Sesotho came to life during the language celebration event that was held at the University of the Free State (UFS) on 14 March 2019. The event was organised by the South African Centre for Digital Language Resources (SADiLaR) in collaboration with the South African National Lexicography Unit (SANLU).
The event took place in the prestigious Reitz Hall Centenary Complex on the UFS Campus. Approximately 80 guests attended the event, including the Free State MEC for Education, members from the Department of Arts and Culture, SANLU and PanSALB, the media as well as lecturers and students from the UFS and other institutions.
The master of ceremonies Mr Pulapula Mothibi, former station manager at Lesedi FM, entertained the audience with various short stories and interesting introductions. He invited SADiLaR’s Sesotho researcher, Ms Mmasibidi Setaka, onto the stage to do the opening and welcoming and to introduce SADiLaR as a national infrastructure to the audience. Following was Mr Molale Shuping from the Sesotho Literary Museum who talked about the place of libraries in a modern society. Dr Malete, from the UFS, then touched on the importance of Sesotho in the teaching and learning environment and promoted Sesotho as a subject for postgraduate studies. Mr Terence Ball, SANLU member, then spoke of the constitutional obligations that all government departments and SANLU have towards our indigenous languages and the importance of the use of dictionaries in these languages to improve literacy levels. Member of the Sesiu sa Sesotho Lexicography Unit, Mr Tello Theletsane, took the audience back to the roots of Sesotho, discussing the history of Sesotho and the development of the lexicography of the language.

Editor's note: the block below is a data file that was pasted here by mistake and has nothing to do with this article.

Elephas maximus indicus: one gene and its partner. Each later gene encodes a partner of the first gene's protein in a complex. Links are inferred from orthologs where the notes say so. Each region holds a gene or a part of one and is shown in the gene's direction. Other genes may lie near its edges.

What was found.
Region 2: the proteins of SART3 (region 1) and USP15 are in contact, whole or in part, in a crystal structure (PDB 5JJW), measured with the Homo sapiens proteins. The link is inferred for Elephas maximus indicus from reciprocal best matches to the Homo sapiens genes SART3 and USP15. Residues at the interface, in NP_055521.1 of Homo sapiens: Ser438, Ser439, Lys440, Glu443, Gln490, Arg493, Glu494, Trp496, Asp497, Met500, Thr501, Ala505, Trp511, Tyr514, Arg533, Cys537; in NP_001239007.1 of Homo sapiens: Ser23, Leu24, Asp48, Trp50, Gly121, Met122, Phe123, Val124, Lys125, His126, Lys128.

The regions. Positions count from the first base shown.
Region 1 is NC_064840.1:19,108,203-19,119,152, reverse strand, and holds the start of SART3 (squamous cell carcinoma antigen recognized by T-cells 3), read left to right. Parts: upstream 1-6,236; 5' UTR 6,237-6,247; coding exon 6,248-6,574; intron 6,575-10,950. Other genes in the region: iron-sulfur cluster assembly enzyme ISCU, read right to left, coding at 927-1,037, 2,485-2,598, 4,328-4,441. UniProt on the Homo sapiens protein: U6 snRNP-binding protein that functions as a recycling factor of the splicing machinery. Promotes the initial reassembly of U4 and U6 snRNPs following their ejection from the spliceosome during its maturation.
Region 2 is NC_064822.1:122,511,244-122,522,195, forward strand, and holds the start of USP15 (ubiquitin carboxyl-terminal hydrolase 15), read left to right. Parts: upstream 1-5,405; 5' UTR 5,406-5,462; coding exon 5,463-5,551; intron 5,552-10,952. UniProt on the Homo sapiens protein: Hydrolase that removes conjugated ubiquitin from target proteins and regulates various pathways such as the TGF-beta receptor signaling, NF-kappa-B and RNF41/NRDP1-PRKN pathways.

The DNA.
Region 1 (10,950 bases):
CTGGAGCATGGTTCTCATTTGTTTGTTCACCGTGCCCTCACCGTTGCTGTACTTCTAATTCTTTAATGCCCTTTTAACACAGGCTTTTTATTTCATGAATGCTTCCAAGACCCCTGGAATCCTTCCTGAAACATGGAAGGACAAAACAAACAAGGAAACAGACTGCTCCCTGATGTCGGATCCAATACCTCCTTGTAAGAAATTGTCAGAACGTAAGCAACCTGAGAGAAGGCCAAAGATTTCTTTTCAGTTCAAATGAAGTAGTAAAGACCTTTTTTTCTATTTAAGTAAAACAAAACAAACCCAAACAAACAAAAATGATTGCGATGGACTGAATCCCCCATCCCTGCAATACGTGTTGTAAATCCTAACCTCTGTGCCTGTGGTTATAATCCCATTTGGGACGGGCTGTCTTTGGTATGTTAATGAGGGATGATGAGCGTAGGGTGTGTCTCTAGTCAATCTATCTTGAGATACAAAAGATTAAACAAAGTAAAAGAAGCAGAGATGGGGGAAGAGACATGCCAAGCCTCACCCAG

The MEC for Education, Mr Makgoe, then took the stand with a short word of thanks to all of the entities that work hard on the development of SA’s indigenous languages. He also presented the SADiLaR honorary award to Dr KPD Maphalla in honour of his literary contributions – which brought the audience to their feet.
The event concluded with traditional dancing from the Dinare tsa Qwaqwa group who entertained the guests while lunch was served. It was truly a celebration of language, culture and heritage.
SADiLaR is a national infrastructure funded by the Department of Science and Technology as part of the South African Research Infrastructure Roadmap. The centre is celebrating all of the official languages of South Africa by dedicating each month to a language as part of the United Nations’ International Year of Indigenous Languages. The entire month of March is dedicated to Sesotho – the language, traditions and heritage.